A Comparative Study of the Regulatory Requirements in European Union and United States for Medical Devices.

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Suresh, Neenu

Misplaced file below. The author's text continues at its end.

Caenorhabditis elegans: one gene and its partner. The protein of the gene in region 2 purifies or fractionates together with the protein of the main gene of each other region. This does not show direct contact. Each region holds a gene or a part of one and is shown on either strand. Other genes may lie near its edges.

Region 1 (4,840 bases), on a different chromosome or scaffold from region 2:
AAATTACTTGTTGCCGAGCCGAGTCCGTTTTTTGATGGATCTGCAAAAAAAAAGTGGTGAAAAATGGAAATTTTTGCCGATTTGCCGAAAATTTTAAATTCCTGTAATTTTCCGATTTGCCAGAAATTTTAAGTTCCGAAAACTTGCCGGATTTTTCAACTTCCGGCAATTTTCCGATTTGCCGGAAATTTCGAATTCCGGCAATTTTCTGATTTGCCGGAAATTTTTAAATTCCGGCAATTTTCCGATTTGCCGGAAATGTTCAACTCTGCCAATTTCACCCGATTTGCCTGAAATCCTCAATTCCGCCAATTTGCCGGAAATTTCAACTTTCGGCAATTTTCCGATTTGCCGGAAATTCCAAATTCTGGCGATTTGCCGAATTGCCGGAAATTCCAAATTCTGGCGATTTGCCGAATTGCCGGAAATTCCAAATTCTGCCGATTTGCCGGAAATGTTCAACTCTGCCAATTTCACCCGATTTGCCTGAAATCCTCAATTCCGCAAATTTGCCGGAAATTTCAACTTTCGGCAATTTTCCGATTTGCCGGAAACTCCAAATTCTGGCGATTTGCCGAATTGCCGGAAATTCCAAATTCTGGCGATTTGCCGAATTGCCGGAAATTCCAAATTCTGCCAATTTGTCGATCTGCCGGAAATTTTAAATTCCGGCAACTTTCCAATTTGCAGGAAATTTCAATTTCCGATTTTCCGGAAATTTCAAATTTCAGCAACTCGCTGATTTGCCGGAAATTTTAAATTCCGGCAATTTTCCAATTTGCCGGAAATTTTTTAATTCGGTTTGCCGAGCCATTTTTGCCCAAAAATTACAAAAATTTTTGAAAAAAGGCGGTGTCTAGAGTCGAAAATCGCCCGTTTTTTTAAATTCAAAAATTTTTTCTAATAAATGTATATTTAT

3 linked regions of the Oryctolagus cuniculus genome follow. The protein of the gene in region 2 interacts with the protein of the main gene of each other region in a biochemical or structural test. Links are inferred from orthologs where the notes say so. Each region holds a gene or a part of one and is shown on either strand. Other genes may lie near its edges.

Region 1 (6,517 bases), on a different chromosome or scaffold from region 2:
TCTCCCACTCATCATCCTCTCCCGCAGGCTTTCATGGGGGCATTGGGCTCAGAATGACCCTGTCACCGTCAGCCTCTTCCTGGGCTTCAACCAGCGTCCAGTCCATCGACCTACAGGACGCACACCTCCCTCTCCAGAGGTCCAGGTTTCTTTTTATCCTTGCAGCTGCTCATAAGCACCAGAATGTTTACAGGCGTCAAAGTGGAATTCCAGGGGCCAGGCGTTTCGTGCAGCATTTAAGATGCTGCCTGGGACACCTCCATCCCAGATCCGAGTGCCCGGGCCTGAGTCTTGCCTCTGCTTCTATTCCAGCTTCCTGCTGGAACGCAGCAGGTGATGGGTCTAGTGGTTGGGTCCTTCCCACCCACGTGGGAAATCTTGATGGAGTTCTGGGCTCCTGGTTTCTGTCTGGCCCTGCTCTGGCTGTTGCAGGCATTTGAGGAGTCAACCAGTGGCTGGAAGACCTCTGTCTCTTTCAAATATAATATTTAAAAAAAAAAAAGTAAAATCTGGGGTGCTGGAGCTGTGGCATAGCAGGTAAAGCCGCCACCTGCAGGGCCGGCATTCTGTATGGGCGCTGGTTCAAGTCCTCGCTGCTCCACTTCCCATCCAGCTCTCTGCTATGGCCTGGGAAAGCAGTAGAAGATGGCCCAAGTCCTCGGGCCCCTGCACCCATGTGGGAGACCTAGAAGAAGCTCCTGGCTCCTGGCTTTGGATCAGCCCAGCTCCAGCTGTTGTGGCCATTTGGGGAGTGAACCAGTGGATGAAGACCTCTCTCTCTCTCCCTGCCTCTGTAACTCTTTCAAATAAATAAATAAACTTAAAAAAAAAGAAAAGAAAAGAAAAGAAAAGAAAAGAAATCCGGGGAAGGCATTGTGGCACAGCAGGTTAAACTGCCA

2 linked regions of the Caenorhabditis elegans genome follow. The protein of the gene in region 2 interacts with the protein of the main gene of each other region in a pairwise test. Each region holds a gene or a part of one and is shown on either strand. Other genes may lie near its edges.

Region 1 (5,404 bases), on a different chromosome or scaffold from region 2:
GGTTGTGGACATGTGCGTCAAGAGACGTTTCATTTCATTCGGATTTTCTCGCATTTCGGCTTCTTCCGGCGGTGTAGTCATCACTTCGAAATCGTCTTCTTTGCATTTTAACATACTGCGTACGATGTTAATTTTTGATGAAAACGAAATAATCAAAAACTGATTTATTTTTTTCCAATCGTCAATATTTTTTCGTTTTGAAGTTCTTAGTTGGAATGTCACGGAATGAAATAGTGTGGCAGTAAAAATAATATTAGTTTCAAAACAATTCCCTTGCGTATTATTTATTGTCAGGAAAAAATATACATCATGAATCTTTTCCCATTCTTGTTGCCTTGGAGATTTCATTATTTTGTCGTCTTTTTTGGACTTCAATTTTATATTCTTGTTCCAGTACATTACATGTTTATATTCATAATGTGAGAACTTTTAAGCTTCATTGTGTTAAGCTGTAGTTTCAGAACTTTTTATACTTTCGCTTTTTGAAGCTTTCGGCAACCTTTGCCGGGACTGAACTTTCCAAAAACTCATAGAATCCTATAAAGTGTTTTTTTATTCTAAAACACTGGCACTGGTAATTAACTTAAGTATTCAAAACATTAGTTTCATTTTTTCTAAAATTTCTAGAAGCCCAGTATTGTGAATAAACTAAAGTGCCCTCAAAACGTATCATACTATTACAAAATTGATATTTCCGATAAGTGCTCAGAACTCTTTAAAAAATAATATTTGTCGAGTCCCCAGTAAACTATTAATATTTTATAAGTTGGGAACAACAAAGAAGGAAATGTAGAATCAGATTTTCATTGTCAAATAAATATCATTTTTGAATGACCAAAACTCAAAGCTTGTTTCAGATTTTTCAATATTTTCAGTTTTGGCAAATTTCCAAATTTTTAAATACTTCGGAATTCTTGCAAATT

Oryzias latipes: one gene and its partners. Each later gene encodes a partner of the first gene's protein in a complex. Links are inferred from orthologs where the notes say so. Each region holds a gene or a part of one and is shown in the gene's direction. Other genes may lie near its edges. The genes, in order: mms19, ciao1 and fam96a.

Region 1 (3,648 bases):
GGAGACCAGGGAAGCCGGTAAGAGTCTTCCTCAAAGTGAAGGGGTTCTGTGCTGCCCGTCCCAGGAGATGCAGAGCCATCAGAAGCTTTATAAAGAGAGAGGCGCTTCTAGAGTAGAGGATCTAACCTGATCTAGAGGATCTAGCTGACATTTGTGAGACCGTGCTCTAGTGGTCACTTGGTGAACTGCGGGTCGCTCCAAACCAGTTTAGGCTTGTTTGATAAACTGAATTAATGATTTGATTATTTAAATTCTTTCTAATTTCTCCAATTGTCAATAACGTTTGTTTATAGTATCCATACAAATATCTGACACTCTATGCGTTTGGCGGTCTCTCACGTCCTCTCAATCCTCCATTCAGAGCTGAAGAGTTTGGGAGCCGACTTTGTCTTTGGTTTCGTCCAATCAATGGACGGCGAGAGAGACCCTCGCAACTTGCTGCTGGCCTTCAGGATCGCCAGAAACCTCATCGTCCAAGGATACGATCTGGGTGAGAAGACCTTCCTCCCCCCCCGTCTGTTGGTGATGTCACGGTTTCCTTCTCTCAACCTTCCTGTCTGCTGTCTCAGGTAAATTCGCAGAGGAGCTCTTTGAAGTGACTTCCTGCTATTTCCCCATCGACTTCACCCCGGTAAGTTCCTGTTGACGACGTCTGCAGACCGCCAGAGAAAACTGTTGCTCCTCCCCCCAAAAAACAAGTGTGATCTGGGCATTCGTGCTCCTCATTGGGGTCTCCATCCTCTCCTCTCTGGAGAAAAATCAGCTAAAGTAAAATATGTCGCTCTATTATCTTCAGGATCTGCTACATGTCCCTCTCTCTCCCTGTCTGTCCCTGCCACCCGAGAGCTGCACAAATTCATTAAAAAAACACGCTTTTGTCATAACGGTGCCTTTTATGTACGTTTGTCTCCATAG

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BACKGROUND: There were many debates concerning the regulatory requirements in the United States and European Union for medical device in terms of quality, efficacy and safety. The aim of the study is to compare the regulatory requirements for medical devices in the European Union and United States. This study looks at the differences between these two regulations, post marketing surveillance tools used, reasons for medical device failures after the approval from the regulatory authority and finally the areas of regulations that requires improvement. The purpose of the medical device regulations is to constantly provide safe, effective and efficacious medical devices and taking care of the public health. METHODS: Research was conducted using scholarly articles, peer-reviewed journals from PubMed and Google Scholar. Most recent articles of less than 10 years were used to conduct literature search. A survey was also conducted using a questionnaire which comprised of 26 questions with 40 responses which consisted of 5 sections with closed and open-ended questions. FINDINGS: There were not that many differences in the 2 regulations other than differences in the execution of the different processes for example in classification and approval pathway of the regulations. Post marketing surveillance enhancement is another area which requires improvement. Healthcare professionals, manufacturers and patients must be encouraged to report any adverse effects from the devices and upload them to the database. To prevent recalls in the medical device industry the behavior of the medical devices must be observed and studied in different environments and conditions and harmonized collection events must be set up in place that is evidence based. CONCLUSIONS: The research gives more insight to the regulatory framework of EU and US for the policymakers. Both systems have their own pros and cons. It is difficult to say that one system outweighs the other. Both the system suggested that more clinical data and quality system management are required for the effective and safe approval of devices. There must also be increased participation for adverse events reporting from various stakeholders for effective post marketing surveillance. All these contribute to reduction in medical device failures.
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